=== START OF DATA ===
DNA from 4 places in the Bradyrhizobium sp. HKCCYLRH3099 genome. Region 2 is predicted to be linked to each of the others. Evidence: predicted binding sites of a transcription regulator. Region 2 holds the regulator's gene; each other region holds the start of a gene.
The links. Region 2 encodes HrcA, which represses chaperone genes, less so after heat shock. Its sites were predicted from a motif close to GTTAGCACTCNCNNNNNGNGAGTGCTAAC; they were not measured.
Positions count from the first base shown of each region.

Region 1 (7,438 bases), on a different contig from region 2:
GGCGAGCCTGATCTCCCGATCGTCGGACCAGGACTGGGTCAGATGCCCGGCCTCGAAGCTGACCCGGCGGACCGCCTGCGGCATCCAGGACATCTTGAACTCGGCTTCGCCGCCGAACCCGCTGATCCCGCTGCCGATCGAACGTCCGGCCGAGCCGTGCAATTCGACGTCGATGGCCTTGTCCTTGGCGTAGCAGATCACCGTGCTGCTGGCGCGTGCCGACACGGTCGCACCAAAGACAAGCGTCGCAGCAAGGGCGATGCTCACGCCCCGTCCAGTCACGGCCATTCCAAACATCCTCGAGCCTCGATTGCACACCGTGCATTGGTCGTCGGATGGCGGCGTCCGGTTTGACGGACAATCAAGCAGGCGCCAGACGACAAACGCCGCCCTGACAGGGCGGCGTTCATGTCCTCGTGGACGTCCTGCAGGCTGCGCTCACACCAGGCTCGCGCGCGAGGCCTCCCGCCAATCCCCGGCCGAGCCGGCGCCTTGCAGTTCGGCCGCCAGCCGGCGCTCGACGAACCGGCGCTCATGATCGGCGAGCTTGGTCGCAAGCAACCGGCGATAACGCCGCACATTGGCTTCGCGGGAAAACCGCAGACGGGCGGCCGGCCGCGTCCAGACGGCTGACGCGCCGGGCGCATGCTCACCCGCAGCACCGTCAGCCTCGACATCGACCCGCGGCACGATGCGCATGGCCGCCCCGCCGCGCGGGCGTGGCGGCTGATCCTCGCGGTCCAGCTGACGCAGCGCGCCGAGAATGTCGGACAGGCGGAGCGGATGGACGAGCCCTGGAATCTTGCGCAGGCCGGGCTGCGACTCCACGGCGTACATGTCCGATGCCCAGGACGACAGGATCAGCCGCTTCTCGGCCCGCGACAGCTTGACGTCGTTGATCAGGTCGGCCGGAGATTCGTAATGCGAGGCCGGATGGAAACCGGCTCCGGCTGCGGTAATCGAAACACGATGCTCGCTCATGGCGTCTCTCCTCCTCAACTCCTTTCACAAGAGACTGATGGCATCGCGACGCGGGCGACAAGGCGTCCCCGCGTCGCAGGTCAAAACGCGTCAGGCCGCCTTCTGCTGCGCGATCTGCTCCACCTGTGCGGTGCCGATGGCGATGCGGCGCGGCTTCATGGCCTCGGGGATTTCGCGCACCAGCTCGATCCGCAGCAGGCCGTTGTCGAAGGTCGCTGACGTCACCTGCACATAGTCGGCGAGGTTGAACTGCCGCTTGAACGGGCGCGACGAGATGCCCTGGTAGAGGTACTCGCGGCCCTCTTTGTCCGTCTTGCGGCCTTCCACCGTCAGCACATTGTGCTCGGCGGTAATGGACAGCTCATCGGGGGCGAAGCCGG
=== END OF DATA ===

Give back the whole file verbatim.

DNA from 4 places in the Bradyrhizobium sp. HKCCYLRH3099 genome. Region 2 is predicted to be linked to each of the others. Evidence: predicted binding sites of a transcription regulator. Region 2 holds the regulator's gene; each other region holds the start of a gene.
The links. Region 2 encodes HrcA, which represses chaperone genes, less so after heat shock. Its sites were predicted from a motif close to GTTAGCACTCNCNNNNNGNGAGTGCTAAC; they were not measured.
Positions count from the first base shown of each region.

Region 1 (7,438 bases), on a different contig from region 2:
GGCGAGCCTGATCTCCCGATCGTCGGACCAGGACTGGGTCAGATGCCCGGCCTCGAAGCTGACCCGGCGGACCGCCTGCGGCATCCAGGACATCTTGAACTCGGCTTCGCCGCCGAACCCGCTGATCCCGCTGCCGATCGAACGTCCGGCCGAGCCGTGCAATTCGACGTCGATGGCCTTGTCCTTGGCGTAGCAGATCACCGTGCTGCTGGCGCGTGCCGACACGGTCGCACCAAAGACAAGCGTCGCAGCAAGGGCGATGCTCACGCCCCGTCCAGTCACGGCCATTCCAAACATCCTCGAGCCTCGATTGCACACCGTGCATTGGTCGTCGGATGGCGGCGTCCGGTTTGACGGACAATCAAGCAGGCGCCAGACGACAAACGCCGCCCTGACAGGGCGGCGTTCATGTCCTCGTGGACGTCCTGCAGGCTGCGCTCACACCAGGCTCGCGCGCGAGGCCTCCCGCCAATCCCCGGCCGAGCCGGCGCCTTGCAGTTCGGCCGCCAGCCGGCGCTCGACGAACCGGCGCTCATGATCGGCGAGCTTGGTCGCAAGCAACCGGCGATAACGCCGCACATTGGCTTCGCGGGAAAACCGCAGACGGGCGGCCGGCCGCGTCCAGACGGCTGACGCGCCGGGCGCATGCTCACCCGCAGCACCGTCAGCCTCGACATCGACCCGCGGCACGATGCGCATGGCCGCCCCGCCGCGCGGGCGTGGCGGCTGATCCTCGCGGTCCAGCTGACGCAGCGCGCCGAGAATGTCGGACAGGCGGAGCGGATGGACGAGCCCTGGAATCTTGCGCAGGCCGGGCTGCGACTCCACGGCGTACATGTCCGATGCCCAGGACGACAGGATCAGCCGCTTCTCGGCCCGCGACAGCTTGACGTCGTTGATCAGGTCGGCCGGAGATTCGTAATGCGAGGCCGGATGGAAACCGGCTCCGGCTGCGGTAATCGAAACACGATGCTCGCTCATGGCGTCTCTCCTCCTCAACTCCTTTCACAAGAGACTGATGGCATCGCGACGCGGGCGACAAGGCGTCCCCGCGTCGCAGGTCAAAACGCGTCAGGCCGCCTTCTGCTGCGCGATCTGCTCCACCTGTGCGGTGCCGATGGCGATGCGGCGCGGCTTCATGGCCTCGGGGATTTCGCGCACCAGCTCGATCCGCAGCAGGCCGTTGTCGAAGGTCGCTGACGTCACCTGCACATAGTCGGCGAGGTTGAACTGCCGCTTGAACGGGCGCGACGAGATGCCCTGGTAGAGGTACTCGCGGCCCTCTTTGTCCGTCTTGCGGCCTTCCACCGTCAGCACATTGTGCTCGGCGGTAATGGACAGCTCATCGGGGGCGAAGCCGG